How to make puff pastry from scratch

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First of all, let me say why you shouldn't make puff pastry (pp) at home; 1) You can buy it from the freezer section, and PP comes in really great quality these days.-->make sure its an all butter PP

2) It's so time consuming to make, lots of rolling, chilling, folding...who has time for that? Really???

Now let me give you reasons why you should make PP at home; 1) The really good kind of frozen pp is not always found in some countries, and when it is, it's just way too expensive.

2) It's a great experience to make your own pp at home! Just try it at least once in a lifetime just to get a view on how it's made! Ok enough yapping, let's get started!

In a bowl of an electric mixer, or any large bowl, combine the flour, salt and sugar. Set aside.

Divide the cold butter, you will need to cut out a 50 grams (1 3/4 oz) piece of butter and dice it up. You will be left with 125 grams (4.4 oz) of butter, set it aside.

Add the diced butter into the flour mixture and cut it in using a pastry blender, or rub it in using your fingertips. If you feel like royalty, then you could just blend it in using a food processor.

You want to have bits the size of peas, but that doesn't matter much because it will smear itself into the dough anyway, this isn't like pie crust where you keep the butter pieces visible in the dough

Add the water and mix using the dough hook on medium speed until a smooth, homogenous dough is achieved. Alternatively, you can stir it with a wooden spoon and then knead it by hand.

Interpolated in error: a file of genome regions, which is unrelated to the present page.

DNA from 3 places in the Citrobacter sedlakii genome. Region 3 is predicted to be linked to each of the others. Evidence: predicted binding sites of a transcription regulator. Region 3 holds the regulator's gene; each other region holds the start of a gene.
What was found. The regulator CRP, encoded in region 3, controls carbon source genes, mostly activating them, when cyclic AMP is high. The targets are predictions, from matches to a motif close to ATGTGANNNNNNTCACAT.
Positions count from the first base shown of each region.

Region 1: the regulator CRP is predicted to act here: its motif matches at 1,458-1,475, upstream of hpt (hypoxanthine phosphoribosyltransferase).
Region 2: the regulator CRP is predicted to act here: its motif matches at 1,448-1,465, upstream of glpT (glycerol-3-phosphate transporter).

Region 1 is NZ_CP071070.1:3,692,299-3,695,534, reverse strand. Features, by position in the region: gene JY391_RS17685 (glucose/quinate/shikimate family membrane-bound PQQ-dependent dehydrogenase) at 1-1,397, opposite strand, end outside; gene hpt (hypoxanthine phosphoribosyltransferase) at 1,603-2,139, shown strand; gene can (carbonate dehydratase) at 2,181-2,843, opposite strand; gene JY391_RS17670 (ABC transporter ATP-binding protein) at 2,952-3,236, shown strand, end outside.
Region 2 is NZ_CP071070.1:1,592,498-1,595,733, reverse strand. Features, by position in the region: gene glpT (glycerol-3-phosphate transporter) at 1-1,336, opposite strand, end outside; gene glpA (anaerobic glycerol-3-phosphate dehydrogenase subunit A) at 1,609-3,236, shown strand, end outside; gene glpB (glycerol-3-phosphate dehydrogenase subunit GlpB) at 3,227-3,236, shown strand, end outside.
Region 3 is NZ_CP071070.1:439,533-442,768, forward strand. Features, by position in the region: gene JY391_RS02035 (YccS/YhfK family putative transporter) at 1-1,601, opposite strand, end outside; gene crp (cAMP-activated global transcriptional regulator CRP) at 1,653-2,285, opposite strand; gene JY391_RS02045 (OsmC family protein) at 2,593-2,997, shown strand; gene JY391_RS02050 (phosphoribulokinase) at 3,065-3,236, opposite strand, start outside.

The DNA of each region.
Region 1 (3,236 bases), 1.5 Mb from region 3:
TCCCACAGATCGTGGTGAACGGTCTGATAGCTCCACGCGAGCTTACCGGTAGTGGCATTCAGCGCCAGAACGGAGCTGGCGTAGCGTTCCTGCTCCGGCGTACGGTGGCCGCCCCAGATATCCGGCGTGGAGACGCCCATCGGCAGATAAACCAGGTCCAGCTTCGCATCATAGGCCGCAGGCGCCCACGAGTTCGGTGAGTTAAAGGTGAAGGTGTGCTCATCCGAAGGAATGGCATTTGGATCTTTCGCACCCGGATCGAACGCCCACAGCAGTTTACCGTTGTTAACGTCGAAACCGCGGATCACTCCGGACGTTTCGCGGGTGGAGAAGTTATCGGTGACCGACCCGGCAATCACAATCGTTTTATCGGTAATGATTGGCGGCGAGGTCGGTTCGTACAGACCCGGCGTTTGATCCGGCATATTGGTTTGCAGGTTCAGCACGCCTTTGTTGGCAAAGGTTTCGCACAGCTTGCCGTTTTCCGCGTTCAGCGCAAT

At the meantime, feed your fat kitten…yep, that's a kitten, a big fat one! This recipe will not work without owning a kitten and then feeding him.

Now wash your hands with soap after touching your kitten. Then take the remaining butter and place in a zip lock bag that's around 6X8 inches (10X15 cm) and pound it with a rolling pin.

Don't fret about getting it to be a perfect shape, as long as it's evenly spread in thickness, then you're good to go. TIP: The butter should be chilled, yet not too cold or it will break and crack.

When the dough is done, it will feel silky smooth. Pat it to a rectangular or oval shape about 3x6 inches (7x15 cm). Wrap up in plastic.

Chill both the butter block and the dough in the fridge for at least one hour, preferably 2 hours. This step is crucial, you will not be able to roll out the dough if you skip it.

On a floured surface, roll out the dough into 8x12 inches (20x30 cm). It will roll out so easy now that the butter has chilled and the gluten has rested in the dough.

Remove the butter from the plastic and place it over the edge of the rolled dough. Leave a slight border around the edges.

Fold over the dough, seal the edges by slightly pressing down on them using your thumb.

Now roll this out one more time into an 8x12 in (20x30 cm) rectangle.

Fold both edges (approx a third on each side), making sure you leave a simple gap in the centre.

Now fold it over like a book, this is called a "double fold".

Repeat the double fold one more time. You will now complete one cycle, which consists of two double folds.

If you notice that the pastry is resisting the rolling process during the second double fold of every cycle, then refrigerate it for 15 minutes and roll it again. It would roll easier once it rests.

Once you finish the first cycle, wrap the pastry in parchment paper and mark it down with a tally to remind you that you have completed a single cycle (2 double folds) and then refrigerate for 1 hour.

Repeat the cycle 5 more times for a total of 6 cycles with one hour of chilling period between cycles. In the midst of my excitement I forgot to take a pic of the 6th cycle tally mark.

Now that you have completed your 6 cycles, allow the pastry to chill for at least 3 hours in the fridge before you can start rolling it out and bake with it.

After a seriously long day, your pastry is now ready to be used! Use it as you would with shop bought puff pastry or stay tuned for me to upload my creations with my pastry!

Watch the video: Cheats Quick Puff Pastry Recipe - Paul Hollywood


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